Market orientated businesses
Successful businesses are likely to be market orientated rather than product orientated. Their products must meet the needs and wants of their customers.
Customers need to appreciate or value what the business is offering them. It will only buy a product that represents good value for money.
A market-orientated business is likely to design its marketing mix after following a process of segmentation, targeting and positioning.
A target market is a set of customers sharing common needs, wants and expectations that the business tries to sell to.
Firms will conduct market research to analyse the probable returns from the market segments identified (e.g. current sales, projected sales growth, profitability)
Firms will assess how targeting the selected sectors will help them achieve their business objectives.
Choice of target segment influenced by:
- The ability to clearly identify segment
- The returns expected from the sector (e.g. sales, value)
- Whether promotional activities can succesfully target the sector
- Whether the sector fits in with the policies and resources of the company.
THREE MARKETING APPROACHES
Mass marketing (undifferentiated)
- Business targets the WHOLE market, ignoring segments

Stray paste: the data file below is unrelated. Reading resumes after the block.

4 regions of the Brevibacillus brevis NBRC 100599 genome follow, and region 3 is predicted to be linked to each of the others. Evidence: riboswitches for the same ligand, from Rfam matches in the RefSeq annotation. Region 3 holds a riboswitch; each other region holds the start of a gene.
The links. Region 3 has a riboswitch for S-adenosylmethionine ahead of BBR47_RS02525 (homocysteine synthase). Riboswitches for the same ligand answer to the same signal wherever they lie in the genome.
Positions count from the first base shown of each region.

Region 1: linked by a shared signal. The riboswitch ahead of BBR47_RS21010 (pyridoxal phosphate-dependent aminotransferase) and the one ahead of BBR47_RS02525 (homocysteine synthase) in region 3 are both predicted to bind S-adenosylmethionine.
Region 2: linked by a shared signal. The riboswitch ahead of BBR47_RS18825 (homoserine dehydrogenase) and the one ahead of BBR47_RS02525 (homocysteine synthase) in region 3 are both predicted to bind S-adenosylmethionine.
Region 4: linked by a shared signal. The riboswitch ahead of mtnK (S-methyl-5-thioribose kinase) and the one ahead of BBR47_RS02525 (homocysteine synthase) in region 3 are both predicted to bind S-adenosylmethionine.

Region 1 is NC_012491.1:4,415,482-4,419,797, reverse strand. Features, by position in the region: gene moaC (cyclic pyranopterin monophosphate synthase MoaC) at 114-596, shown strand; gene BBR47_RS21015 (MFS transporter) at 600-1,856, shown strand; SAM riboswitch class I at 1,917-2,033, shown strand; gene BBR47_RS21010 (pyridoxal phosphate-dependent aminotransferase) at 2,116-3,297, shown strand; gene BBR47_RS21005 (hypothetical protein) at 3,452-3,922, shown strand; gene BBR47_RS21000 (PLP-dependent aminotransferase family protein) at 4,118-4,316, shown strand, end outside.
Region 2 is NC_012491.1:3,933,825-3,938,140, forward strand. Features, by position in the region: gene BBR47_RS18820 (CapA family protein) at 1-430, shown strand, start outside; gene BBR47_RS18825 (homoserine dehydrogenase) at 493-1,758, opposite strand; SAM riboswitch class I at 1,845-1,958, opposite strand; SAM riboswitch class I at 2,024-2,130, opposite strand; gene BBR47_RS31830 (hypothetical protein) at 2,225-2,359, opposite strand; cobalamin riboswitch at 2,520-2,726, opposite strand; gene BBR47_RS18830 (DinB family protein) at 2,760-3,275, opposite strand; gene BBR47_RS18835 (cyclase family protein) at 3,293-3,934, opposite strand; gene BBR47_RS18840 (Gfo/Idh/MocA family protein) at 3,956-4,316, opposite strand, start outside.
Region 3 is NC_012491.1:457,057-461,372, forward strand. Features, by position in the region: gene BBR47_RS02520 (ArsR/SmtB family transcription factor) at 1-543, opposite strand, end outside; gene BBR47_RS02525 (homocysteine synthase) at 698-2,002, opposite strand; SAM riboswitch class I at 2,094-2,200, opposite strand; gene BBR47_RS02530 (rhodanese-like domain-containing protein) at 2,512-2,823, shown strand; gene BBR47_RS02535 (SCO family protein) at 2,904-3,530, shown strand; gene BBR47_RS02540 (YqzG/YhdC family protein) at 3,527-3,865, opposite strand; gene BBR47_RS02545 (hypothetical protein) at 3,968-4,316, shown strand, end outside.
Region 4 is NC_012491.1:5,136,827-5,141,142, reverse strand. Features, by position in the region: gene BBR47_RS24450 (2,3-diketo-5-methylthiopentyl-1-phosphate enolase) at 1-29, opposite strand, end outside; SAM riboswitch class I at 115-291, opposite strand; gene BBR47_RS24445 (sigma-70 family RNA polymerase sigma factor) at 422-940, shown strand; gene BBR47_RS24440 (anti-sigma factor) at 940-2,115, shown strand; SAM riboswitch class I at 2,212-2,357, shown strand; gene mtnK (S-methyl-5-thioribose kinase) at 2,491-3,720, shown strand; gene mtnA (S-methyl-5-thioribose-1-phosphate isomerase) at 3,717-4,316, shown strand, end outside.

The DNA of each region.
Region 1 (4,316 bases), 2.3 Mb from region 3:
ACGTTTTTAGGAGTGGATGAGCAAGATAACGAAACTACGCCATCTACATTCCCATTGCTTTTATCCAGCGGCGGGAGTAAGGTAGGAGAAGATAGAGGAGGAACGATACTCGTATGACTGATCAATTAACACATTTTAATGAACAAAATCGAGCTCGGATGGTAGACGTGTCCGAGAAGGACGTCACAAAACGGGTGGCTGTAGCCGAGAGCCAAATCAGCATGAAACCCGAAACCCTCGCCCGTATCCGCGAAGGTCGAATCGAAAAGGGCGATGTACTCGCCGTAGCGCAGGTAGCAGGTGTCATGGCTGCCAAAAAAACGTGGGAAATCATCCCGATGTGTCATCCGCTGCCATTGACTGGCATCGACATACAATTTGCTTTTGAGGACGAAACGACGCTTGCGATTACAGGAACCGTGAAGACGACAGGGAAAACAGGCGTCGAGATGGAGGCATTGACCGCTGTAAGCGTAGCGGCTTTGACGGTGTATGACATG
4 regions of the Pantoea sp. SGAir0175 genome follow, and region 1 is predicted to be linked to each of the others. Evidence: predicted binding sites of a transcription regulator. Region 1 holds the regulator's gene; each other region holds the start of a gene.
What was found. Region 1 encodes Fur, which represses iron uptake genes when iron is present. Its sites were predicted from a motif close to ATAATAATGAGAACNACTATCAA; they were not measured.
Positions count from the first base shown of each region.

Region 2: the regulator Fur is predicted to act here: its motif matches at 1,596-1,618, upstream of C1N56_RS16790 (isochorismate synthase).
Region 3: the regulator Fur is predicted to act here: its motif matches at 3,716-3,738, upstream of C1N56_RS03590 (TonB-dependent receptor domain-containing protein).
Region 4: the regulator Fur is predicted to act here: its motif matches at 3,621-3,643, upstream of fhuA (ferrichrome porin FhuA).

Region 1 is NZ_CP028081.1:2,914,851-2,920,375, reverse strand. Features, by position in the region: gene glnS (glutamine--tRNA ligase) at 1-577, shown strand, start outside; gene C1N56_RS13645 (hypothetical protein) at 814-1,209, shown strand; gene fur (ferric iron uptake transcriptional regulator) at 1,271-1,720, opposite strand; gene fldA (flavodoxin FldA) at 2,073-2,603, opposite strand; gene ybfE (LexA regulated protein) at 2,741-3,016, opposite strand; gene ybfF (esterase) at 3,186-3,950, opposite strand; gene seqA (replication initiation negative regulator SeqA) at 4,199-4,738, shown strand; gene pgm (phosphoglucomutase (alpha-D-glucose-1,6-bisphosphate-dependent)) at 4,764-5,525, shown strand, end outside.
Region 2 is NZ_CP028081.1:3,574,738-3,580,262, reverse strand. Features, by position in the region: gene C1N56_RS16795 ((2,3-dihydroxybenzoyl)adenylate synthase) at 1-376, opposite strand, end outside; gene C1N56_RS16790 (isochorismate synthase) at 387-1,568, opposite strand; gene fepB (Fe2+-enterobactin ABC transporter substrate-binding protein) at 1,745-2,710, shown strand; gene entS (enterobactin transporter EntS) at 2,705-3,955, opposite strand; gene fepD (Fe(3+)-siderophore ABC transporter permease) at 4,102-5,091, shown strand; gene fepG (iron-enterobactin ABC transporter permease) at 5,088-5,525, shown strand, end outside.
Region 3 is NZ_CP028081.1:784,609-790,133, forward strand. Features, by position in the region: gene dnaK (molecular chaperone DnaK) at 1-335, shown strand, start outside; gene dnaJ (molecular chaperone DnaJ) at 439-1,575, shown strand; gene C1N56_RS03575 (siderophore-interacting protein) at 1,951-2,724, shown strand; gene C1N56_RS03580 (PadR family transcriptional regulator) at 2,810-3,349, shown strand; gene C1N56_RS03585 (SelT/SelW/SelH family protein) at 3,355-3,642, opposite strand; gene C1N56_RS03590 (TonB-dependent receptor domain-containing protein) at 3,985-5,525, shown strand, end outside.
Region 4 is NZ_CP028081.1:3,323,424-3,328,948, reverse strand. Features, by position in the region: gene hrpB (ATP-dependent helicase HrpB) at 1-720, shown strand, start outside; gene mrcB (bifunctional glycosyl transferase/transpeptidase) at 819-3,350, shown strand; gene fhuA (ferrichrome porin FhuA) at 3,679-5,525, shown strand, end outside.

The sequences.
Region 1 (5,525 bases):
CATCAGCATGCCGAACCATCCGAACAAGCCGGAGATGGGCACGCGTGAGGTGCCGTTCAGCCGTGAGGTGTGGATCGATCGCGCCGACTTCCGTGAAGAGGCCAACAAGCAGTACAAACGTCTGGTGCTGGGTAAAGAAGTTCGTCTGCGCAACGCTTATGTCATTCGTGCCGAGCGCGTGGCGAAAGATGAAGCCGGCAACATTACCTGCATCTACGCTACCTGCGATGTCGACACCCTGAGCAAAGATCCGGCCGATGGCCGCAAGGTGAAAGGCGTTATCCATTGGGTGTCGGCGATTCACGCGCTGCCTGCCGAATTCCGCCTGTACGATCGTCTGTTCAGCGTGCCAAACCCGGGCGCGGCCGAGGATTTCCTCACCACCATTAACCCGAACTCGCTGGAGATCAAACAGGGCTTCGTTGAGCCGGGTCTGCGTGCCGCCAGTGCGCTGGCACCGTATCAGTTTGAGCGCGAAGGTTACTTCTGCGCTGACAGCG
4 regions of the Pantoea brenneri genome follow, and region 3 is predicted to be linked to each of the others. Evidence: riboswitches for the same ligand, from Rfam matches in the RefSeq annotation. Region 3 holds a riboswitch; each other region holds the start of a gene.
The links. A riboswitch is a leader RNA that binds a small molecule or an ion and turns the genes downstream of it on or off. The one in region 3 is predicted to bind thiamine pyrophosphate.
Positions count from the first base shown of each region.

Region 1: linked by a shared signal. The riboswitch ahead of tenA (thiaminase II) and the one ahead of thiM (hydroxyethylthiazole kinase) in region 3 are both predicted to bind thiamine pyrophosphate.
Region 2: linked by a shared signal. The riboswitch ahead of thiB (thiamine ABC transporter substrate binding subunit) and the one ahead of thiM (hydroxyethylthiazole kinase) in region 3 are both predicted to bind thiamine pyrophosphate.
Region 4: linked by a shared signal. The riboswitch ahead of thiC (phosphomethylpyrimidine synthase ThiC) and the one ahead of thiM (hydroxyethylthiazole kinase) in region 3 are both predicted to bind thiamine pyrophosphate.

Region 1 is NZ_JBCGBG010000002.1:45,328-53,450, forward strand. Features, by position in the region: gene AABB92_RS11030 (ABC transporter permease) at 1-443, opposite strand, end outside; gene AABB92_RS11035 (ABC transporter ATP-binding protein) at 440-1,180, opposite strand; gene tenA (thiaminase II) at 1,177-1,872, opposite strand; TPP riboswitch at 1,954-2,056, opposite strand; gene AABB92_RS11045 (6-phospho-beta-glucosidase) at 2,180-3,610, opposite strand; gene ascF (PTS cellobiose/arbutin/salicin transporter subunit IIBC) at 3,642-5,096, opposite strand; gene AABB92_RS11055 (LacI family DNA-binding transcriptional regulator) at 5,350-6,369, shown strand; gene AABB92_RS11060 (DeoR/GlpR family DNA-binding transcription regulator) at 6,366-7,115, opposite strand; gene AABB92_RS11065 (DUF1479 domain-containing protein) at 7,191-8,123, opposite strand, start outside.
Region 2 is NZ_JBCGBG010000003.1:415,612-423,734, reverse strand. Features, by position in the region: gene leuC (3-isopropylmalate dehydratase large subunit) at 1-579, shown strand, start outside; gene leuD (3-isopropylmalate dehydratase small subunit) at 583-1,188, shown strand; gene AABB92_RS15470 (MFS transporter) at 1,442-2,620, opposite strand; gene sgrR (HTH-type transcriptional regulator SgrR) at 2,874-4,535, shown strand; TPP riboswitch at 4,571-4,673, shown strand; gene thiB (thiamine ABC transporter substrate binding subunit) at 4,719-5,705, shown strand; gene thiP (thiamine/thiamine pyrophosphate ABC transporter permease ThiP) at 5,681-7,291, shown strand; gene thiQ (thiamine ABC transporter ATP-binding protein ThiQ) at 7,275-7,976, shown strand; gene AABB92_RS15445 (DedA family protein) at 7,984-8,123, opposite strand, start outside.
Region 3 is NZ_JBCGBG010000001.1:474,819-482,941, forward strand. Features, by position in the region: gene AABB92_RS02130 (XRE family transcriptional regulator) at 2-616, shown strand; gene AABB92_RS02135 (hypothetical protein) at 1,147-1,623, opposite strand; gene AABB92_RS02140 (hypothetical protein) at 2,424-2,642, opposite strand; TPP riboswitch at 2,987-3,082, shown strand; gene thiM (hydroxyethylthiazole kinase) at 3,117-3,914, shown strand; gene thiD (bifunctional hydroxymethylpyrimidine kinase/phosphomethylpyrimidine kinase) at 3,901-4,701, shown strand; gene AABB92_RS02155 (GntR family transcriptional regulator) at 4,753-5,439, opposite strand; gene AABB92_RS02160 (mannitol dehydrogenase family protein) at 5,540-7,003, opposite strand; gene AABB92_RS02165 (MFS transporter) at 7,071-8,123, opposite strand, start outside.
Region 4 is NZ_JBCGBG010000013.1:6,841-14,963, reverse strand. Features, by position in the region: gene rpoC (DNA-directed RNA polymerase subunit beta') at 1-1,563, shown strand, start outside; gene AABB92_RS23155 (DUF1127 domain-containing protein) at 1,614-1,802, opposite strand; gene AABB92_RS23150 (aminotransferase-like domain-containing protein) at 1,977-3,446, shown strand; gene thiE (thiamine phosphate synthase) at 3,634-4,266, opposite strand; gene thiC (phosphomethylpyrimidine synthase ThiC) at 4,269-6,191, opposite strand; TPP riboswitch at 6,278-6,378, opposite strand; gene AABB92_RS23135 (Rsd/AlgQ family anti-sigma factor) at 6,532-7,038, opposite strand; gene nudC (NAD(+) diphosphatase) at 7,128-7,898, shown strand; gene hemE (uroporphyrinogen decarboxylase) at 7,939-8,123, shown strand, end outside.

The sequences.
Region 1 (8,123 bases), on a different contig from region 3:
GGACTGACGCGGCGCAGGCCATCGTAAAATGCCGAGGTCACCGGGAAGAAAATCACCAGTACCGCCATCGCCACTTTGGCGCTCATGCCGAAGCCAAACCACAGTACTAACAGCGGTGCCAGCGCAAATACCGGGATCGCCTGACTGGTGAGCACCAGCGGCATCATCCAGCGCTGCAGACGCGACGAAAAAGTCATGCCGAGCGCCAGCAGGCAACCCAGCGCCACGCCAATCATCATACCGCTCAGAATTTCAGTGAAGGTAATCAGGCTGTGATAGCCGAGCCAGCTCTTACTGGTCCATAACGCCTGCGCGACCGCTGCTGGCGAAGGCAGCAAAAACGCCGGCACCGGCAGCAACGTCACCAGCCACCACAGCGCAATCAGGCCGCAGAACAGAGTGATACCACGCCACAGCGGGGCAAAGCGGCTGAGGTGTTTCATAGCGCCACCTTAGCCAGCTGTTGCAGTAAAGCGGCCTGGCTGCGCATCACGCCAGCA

- Products will focus on the needs and wants that customers have in common (rather than how they differ)
- Business target several market segments within the same market
- Different products will be designed and targeted for each segment
- This will require separate marketing plans for each sector
- Business focuses narrowly on smaller segments or niches
- Aim is to achieve a strong market position (share) within those niches
Advantages of segmentation, targeting and positioning
- Businesses can provide products that match the needs and wants of more customers. Customer needs differ so it is sensible to provide different products.
- Businesses are likely to retain customers whose needs and wants are being met.
- The business can plan a separate focused marketing mix for each of the chosen target customer groups.
- Opportunities for sales growth can be discovered and targeted
- Total sales and profits will probably be higher
ISSUES TO CONSIDER
- Segment and position mapping is over-simplifies market complexity. Using only two demand characteristics may cause businesses to ignore other important demand factors (e.g. the price and quality may be right but distribution could be poor)
- The STP approach works better for simple, straightforward products where purchase decisions can be made with relatively ease.
- Market research may not accurately discover what the customers think is important. What the business thinks is good value and what the customer thinks may not coincide (e.g. feedback on social media may be unrepresentative)
- Markets are dynamic with demand characteristics changing on a regular basis.
Key words needed to describe:
- Market segmentation
- Product positioning
Five general areas that provide basis for market segmentation
Three criteria firms may use to choose target segments
Sketch of a market segmentation and positioning map
Four advantages of market segmentation
Four evaluation points about STP approach